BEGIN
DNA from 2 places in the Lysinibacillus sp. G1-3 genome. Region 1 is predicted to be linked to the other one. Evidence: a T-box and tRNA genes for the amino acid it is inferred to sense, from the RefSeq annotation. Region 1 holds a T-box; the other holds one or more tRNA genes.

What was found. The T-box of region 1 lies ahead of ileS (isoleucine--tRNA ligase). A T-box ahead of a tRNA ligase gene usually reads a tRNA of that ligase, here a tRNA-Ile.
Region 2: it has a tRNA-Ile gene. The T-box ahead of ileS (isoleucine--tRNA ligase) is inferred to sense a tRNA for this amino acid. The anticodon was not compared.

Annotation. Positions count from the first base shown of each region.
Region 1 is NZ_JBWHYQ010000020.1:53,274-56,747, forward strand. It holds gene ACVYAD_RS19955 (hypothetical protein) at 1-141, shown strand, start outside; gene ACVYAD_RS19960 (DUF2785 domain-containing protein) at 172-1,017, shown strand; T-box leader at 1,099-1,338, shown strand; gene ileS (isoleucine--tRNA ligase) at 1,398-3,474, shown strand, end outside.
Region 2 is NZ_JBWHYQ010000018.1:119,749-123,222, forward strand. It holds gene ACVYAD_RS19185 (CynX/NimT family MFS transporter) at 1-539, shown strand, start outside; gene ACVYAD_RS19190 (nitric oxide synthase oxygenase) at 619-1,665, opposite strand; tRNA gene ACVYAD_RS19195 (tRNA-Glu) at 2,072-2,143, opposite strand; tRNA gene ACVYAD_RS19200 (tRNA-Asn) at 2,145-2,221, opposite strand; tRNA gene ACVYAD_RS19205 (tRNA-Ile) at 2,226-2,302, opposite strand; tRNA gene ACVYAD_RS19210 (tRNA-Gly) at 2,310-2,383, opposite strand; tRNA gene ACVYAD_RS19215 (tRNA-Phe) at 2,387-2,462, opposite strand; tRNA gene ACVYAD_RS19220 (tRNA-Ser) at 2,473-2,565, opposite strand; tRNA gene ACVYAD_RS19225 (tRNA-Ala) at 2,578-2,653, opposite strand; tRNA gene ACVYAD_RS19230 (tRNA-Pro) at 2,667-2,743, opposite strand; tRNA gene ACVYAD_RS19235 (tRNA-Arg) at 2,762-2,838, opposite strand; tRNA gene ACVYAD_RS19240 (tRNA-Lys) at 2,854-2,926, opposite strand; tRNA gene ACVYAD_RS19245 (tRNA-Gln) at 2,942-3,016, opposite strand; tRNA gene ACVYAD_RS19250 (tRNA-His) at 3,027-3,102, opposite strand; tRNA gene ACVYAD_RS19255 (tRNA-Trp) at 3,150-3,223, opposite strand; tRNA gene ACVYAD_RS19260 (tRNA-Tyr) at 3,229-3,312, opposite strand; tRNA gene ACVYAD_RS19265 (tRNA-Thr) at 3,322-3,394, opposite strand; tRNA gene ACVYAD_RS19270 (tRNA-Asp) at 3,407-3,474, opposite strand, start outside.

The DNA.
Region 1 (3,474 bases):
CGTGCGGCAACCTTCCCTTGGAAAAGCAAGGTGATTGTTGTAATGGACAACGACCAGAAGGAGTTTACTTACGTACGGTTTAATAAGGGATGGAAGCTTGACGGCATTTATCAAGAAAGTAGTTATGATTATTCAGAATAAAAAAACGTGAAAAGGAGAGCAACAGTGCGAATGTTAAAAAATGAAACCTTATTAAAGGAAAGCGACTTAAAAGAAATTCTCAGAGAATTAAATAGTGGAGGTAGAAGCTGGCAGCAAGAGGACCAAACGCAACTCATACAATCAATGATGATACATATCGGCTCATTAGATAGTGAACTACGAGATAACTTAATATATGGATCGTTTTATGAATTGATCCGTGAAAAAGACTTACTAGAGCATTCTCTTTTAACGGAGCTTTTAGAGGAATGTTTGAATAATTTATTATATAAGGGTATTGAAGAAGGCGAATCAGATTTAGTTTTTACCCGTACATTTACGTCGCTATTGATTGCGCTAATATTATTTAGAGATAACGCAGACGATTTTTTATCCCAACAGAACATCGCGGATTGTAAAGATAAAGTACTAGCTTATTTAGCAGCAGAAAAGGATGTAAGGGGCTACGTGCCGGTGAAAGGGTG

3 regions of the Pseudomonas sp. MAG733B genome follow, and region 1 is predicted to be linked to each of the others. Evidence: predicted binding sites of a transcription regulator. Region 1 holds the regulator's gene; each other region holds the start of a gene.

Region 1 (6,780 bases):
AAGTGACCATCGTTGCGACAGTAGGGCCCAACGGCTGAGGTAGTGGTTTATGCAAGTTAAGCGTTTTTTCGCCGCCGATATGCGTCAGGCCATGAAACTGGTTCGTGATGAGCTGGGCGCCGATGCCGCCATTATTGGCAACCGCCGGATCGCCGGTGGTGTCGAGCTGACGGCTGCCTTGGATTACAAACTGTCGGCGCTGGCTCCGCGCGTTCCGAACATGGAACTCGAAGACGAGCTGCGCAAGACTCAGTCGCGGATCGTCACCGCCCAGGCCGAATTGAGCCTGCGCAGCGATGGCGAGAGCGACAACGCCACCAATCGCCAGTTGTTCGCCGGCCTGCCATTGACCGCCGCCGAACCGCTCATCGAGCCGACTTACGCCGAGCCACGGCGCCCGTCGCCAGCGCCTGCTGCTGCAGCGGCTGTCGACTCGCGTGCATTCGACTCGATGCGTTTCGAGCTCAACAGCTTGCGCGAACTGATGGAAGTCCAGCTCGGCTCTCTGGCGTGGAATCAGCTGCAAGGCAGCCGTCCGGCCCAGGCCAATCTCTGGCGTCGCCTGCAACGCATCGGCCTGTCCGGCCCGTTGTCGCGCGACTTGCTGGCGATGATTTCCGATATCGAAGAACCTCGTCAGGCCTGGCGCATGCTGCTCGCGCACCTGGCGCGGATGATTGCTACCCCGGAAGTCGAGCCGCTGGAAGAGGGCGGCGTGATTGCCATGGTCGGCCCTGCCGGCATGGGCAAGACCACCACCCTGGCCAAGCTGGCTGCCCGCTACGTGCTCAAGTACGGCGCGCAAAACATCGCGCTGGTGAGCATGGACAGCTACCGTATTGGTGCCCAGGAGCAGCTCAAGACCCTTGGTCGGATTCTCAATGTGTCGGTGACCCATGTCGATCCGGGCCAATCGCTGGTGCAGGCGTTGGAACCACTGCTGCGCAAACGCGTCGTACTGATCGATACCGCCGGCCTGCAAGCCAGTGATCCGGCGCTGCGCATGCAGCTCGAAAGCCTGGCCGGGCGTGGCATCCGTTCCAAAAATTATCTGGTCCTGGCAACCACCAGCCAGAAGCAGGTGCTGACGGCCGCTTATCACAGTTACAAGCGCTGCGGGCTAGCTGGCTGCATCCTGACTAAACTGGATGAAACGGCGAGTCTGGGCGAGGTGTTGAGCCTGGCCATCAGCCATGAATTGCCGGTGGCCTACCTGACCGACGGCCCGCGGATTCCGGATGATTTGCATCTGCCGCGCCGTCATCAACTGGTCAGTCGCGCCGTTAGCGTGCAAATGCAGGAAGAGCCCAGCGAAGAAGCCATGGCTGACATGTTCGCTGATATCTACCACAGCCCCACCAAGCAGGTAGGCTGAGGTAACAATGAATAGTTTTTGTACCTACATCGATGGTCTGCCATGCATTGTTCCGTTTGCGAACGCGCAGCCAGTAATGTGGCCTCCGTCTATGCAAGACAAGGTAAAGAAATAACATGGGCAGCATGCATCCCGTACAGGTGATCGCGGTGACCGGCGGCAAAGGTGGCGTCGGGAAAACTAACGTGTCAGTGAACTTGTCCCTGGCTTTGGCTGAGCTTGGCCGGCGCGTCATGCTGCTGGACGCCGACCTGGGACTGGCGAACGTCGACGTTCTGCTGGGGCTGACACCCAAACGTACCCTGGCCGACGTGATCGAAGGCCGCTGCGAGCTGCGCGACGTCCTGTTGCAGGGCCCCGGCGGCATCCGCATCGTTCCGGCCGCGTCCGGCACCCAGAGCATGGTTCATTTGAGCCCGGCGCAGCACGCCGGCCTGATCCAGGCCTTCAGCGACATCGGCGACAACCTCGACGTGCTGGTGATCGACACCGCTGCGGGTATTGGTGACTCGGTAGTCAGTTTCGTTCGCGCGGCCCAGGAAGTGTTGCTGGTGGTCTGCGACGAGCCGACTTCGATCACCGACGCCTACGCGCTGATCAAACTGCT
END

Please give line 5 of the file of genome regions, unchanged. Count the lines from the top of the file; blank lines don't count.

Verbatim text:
Region 1 is NZ_JBWHYQ010000020.1:53,274-56,747, forward strand. It holds gene ACVYAD_RS19955 (hypothetical protein) at 1-141, shown strand, start outside; gene ACVYAD_RS19960 (DUF2785 domain-containing protein) at 172-1,017, shown strand; T-box leader at 1,099-1,338, shown strand; gene ileS (isoleucine--tRNA ligase) at 1,398-3,474, shown strand, end outside.